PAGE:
Florida residents contemplating surgery might be interested to hear that there are certain times when the risk of surgical errors might be greater. While modern experts do not exactly advise when to have surgeries based upon lunar cycles, some do say that timing might make a difference.
Many experts say that patients should try to avoid being hospitalized in July since that is when graduating medical students enter hospitals to work as residents. The researches at John Hopkins did a study that suggested that the amount of medical malpractice errors for spinal metastases surgeries led to more complications as well as more fatality rates in July than in other months. Yet, other studies have found that there is no difference in the chance of medical malpractice in July than other months.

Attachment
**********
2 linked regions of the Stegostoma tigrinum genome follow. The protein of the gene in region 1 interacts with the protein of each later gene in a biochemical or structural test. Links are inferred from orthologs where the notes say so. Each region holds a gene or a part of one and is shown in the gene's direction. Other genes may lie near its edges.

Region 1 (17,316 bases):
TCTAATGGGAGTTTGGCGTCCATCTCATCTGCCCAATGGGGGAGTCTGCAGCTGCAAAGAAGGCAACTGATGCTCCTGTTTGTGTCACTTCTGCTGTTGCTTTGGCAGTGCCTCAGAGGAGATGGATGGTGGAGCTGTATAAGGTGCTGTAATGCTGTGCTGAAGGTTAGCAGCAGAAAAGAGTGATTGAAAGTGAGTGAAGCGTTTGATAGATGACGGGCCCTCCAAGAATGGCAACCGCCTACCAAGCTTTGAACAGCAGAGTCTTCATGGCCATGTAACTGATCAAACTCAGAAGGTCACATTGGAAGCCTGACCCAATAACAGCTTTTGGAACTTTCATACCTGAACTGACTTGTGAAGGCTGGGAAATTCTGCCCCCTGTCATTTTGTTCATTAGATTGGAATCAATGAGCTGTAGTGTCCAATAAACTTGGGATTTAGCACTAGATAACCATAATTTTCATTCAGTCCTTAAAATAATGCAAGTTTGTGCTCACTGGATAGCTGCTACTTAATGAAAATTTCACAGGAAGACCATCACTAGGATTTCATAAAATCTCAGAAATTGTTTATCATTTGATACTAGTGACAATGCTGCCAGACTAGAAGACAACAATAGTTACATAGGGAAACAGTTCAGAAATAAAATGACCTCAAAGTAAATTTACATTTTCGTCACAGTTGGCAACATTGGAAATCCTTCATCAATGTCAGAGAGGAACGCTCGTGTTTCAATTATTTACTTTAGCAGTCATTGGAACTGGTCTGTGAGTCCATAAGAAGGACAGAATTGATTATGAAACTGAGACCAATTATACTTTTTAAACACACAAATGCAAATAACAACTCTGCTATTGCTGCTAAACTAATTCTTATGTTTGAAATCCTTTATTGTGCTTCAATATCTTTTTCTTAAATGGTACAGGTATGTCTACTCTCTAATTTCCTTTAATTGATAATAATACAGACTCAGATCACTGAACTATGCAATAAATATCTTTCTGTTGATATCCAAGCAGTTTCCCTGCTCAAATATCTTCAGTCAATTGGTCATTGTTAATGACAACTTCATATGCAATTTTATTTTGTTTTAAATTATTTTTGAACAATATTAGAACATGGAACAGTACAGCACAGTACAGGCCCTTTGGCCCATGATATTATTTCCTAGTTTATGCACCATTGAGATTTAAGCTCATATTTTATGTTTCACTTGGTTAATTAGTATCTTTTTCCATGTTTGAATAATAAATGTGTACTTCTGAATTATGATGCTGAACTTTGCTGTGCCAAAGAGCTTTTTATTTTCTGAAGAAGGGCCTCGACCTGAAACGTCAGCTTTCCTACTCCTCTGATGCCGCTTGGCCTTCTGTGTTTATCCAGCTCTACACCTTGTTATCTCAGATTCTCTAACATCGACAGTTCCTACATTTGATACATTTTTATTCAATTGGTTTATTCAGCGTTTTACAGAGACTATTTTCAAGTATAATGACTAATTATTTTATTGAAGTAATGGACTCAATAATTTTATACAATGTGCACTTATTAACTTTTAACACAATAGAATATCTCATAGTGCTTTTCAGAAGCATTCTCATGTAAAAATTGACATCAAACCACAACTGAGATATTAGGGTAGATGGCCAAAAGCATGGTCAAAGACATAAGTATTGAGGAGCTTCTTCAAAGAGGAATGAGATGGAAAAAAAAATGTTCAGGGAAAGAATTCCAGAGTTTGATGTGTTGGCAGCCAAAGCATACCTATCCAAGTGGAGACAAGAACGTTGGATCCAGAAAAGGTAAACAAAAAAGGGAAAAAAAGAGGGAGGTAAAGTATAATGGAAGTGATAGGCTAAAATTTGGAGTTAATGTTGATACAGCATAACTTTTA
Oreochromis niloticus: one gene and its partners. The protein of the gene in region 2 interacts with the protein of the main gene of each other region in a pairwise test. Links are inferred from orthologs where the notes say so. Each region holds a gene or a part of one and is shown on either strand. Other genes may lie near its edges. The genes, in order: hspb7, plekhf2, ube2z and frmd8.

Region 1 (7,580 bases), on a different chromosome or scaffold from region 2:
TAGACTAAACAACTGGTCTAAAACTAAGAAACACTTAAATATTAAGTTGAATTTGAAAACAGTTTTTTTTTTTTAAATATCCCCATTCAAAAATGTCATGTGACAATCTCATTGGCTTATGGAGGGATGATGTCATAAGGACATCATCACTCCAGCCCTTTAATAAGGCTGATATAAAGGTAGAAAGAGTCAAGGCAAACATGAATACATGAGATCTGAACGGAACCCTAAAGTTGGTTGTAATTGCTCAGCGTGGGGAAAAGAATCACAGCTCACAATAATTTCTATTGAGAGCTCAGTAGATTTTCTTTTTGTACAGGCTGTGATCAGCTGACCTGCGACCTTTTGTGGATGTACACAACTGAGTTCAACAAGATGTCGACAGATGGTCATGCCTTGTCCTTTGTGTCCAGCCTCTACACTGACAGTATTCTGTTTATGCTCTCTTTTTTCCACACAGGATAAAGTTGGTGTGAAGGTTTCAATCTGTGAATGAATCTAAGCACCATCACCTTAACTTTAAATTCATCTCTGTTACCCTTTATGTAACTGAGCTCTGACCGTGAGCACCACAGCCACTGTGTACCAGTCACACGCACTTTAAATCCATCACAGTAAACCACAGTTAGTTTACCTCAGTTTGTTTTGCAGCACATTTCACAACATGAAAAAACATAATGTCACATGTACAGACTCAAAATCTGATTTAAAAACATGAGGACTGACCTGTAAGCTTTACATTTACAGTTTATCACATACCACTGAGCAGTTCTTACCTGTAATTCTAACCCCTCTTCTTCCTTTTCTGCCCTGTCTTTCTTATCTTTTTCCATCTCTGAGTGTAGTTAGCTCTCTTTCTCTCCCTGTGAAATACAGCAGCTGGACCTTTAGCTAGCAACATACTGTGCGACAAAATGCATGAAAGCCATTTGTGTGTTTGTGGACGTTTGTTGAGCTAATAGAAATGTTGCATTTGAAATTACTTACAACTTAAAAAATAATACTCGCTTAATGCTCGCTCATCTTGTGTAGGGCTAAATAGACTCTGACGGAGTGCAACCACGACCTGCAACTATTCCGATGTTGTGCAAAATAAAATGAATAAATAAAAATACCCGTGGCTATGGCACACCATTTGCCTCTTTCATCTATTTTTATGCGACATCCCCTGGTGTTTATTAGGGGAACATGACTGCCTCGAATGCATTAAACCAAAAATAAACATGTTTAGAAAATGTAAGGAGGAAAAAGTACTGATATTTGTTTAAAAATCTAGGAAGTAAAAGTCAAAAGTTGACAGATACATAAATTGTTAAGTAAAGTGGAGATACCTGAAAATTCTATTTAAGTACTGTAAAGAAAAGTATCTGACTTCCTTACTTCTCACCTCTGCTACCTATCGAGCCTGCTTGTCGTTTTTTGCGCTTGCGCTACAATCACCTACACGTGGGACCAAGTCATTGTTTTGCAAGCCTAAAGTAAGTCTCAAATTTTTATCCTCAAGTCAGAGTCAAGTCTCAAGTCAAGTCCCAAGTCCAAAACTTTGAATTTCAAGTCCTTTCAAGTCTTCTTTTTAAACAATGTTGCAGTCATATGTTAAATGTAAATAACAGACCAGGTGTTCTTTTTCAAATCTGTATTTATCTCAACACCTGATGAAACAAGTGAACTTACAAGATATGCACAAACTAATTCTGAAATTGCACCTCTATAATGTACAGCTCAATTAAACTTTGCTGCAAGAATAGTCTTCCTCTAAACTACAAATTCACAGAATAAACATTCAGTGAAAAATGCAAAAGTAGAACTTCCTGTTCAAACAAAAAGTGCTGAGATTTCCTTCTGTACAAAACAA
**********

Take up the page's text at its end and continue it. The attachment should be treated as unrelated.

Some studies show that the amount of people likely to be dead within a week of being hospitalized for an emergency on a holiday is increased by 48 percent than those hospitalized for emergencies on non-holidays. Additionally, other studies suggest that the likely of medical errors increases the later it gets in the day, possibly because doctors begin to tire throughout the day. Some experts even suggest that the second matters. For example, according to one economist, women are more likely to have unplanned C-sections between 3 and 9 in the evening, maybe because doctors are attempting to wrap up their work.
Regardless of when people have their surgeries, there is always a chance that medical malpractice could occur. If people do begin to experience complications after their surgeries, they could decide to file medical malpractice lawsuits against the doctors that performed their surgeries. Medical malpractice attorneys might be able to assist victims in preparing their claims and negotiating a settlement.
Source: The Atlantic, "The Worst Time to Have Surgery", James Hamblin, June 19, 2013